Next year HBO is cutting the cord and selling its popular streaming video service HBO Go as a stand-alone product, as more Americans choose to watch the Web, not the TV. Viewers longing to see “Game of Thrones”, “True Detective” and “Veep” will no longer have to pay big bucks for cable and satellite contracts. Is this the end of pay-TV as we know it?
“HBO and ESPN are the two main reasons why people have cable and satellite TV,” says Forrester analyst James McQuivey. “The whole industry has eyed them for years nervous that one day they would decide to do exactly what (HBO) said they'll do in 2015. We don't know until we see pricing and packaging how rapidly this will force a change in the way pay TV operators work, but it will definitely force a change.”
Millions already have cancelled pay-TV subscriptions — up to 10 million U.S. households are currently broadband-only. And about 45 percent of Americans stream television shows at least once a month, according to research firm eMarketer. That number is expected to increase to 53 percent or 175 million people by 2018, it says.
Video streamers aren't falling behind on entertainment — so-called “cord-cutters” watched about 100 hours of video per month during the first half of this year, estimates the Internet research firm Sandvine. The trend accelerated as Netflix's Internet video service expanded into original programming and bought the rights to show popular cable network shows such as “Breaking Bad” and “American Horror Story.” Netflix's 36 million U.S. subscribers now watch about 100 minutes of Internet video each day, calculates BTIG Research analyst Rich Greenfield, based on Netflix disclosures about its customers' overall viewership patterns. Netflix-watching accounts for about one-third of U.S. Internet traffic in the evening, according to Sandvine.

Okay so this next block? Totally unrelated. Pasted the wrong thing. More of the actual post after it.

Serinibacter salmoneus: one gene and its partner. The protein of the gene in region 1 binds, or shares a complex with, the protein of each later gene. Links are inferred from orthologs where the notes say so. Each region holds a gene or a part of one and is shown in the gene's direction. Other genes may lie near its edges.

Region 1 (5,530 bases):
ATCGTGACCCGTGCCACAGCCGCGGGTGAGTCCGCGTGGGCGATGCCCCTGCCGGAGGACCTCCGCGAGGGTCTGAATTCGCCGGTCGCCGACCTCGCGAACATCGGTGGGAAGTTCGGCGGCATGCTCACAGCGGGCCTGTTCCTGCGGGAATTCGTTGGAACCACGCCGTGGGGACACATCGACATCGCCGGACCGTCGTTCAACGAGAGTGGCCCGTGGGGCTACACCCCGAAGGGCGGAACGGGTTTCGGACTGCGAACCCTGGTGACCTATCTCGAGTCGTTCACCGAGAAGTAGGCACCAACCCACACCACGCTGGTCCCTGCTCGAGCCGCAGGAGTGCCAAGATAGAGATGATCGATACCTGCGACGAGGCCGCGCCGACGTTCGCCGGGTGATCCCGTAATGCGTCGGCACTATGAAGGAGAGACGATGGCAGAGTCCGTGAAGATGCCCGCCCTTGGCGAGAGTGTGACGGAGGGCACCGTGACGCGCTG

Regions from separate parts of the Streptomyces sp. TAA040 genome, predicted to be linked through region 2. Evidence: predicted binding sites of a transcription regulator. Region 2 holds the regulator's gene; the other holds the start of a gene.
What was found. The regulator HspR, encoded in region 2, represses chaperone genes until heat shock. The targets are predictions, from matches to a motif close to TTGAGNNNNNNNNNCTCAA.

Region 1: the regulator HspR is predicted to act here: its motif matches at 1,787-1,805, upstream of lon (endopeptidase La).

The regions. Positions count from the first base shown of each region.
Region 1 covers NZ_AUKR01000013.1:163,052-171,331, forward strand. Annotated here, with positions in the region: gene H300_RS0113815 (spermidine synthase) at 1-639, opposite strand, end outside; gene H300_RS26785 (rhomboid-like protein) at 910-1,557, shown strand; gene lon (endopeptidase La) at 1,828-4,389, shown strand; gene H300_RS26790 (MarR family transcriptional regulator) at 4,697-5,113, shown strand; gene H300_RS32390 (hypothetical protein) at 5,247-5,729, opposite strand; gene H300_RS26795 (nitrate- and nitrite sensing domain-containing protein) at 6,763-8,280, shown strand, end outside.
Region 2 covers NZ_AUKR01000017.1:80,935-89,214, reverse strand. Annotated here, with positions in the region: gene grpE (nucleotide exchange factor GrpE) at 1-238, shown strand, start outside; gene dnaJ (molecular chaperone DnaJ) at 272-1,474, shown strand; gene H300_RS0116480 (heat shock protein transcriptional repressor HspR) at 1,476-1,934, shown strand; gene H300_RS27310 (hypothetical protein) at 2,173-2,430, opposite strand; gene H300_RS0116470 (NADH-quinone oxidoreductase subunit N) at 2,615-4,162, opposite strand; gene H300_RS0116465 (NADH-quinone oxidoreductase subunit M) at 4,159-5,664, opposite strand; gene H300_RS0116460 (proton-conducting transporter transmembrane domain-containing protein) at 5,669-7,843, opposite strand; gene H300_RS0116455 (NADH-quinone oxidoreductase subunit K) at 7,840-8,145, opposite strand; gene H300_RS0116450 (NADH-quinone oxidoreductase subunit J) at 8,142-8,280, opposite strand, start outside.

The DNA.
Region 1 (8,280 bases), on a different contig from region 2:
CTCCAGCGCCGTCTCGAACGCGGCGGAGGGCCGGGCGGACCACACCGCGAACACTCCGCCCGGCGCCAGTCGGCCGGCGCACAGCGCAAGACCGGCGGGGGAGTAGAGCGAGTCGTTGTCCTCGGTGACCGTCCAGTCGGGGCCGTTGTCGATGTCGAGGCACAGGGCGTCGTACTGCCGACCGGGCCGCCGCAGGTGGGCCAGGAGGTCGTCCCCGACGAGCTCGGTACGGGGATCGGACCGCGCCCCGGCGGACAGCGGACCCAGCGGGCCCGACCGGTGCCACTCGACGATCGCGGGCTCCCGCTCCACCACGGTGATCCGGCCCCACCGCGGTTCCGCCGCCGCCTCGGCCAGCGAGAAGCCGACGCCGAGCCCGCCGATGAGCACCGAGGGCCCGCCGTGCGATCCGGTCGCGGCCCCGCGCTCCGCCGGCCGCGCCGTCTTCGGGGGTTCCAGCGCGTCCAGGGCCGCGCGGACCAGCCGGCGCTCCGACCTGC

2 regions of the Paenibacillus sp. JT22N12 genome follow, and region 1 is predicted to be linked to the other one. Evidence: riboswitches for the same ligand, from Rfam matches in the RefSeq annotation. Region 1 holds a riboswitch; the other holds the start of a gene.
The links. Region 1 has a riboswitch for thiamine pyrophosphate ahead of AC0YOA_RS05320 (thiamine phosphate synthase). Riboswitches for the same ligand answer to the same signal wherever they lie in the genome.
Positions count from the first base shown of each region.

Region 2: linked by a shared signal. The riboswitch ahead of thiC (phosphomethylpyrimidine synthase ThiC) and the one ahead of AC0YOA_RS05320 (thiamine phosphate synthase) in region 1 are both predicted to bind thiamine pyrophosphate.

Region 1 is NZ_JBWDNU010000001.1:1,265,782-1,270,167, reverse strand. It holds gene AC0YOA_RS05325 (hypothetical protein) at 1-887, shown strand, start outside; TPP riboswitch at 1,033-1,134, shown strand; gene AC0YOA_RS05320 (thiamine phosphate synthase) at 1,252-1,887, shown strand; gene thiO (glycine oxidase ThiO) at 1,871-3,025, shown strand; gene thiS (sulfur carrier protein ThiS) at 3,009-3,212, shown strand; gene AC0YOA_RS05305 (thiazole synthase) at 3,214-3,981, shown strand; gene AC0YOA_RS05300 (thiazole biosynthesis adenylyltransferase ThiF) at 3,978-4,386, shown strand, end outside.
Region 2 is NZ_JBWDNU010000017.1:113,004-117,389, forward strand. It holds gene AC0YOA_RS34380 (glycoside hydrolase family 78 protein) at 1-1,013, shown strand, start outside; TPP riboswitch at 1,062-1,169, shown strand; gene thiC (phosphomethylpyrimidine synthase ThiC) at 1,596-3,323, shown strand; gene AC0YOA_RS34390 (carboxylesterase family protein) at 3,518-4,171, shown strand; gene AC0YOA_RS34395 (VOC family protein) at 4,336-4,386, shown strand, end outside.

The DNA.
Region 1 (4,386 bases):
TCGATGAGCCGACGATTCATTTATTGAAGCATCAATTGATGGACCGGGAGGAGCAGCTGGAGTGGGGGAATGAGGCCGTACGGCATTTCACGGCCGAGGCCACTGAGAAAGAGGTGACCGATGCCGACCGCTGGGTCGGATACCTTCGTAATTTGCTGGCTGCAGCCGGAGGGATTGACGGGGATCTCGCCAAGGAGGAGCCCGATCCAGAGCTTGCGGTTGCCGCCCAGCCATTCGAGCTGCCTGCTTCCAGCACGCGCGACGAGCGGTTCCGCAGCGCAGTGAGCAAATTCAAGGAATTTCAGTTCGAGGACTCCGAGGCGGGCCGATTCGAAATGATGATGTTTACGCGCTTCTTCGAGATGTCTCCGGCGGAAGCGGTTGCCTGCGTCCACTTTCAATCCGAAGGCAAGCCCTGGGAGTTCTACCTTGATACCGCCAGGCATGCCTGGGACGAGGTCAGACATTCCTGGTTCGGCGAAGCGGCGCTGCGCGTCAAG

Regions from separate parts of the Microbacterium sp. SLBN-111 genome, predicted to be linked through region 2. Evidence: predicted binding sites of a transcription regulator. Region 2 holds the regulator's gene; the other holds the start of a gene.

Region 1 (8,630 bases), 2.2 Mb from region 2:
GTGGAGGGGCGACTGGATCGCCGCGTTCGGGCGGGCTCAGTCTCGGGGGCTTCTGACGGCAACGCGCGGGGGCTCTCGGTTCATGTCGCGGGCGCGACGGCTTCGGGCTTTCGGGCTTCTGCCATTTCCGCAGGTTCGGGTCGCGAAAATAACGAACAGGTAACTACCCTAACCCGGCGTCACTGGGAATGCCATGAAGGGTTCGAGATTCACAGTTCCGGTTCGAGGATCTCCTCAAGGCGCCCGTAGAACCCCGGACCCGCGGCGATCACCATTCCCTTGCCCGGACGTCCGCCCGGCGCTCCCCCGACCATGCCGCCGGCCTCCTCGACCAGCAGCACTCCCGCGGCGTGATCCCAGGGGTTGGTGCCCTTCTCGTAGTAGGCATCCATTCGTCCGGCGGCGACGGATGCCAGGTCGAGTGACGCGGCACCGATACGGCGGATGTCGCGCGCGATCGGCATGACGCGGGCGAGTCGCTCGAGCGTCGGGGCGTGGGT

Amazon.com Inc., Yahoo Inc. and Google's YouTube also offer Internet-only series as alternatives to pay TV.
Parris Lilly, 40, a network engineer for a software company in Temecula, California, currently pays $180 a month for Verizon's FiOS bundle of Internet access, phone and cable TV service. But that could change when the new HBO option debuts. Lilly estimates that if he goes streaming-only he could slash his monthly bill by $100.
“I've been wanting to cut the cord for a few years now but with a wife and three small children, I've been hesitant due to a lack of content that the whole house could enjoy,” he said. “With the rise of Netflix, Hulu and Amazon I've been very close to pulling the trigger, and now with HBO offering a cable-free service the time seems right to do it.”
Jasmine Chan, 26, a marketing manager in Washington, D.C., said she and her boyfriend already use streaming services like Hulu Plus and Amazon Prime. “With this announcement, we'll probably be canceling our cable TV service and stick with just Internet,” Chan said.
HBO has about 30.4 million subscribers according to research firm SNL Kagan. HBO CEO Richard Plepler said Wednesday that the network's move is aimed at targeting the 80 million homes in the U.S. that do not have HBO but may want access to its content — and especially those broadband-only homes.
“That is a large and growing opportunity that should no longer be left untapped,” Plepler said at parent Time Warner Inc.'s investor meeting in New York. “It is time to remove all barriers to those who want HBO.”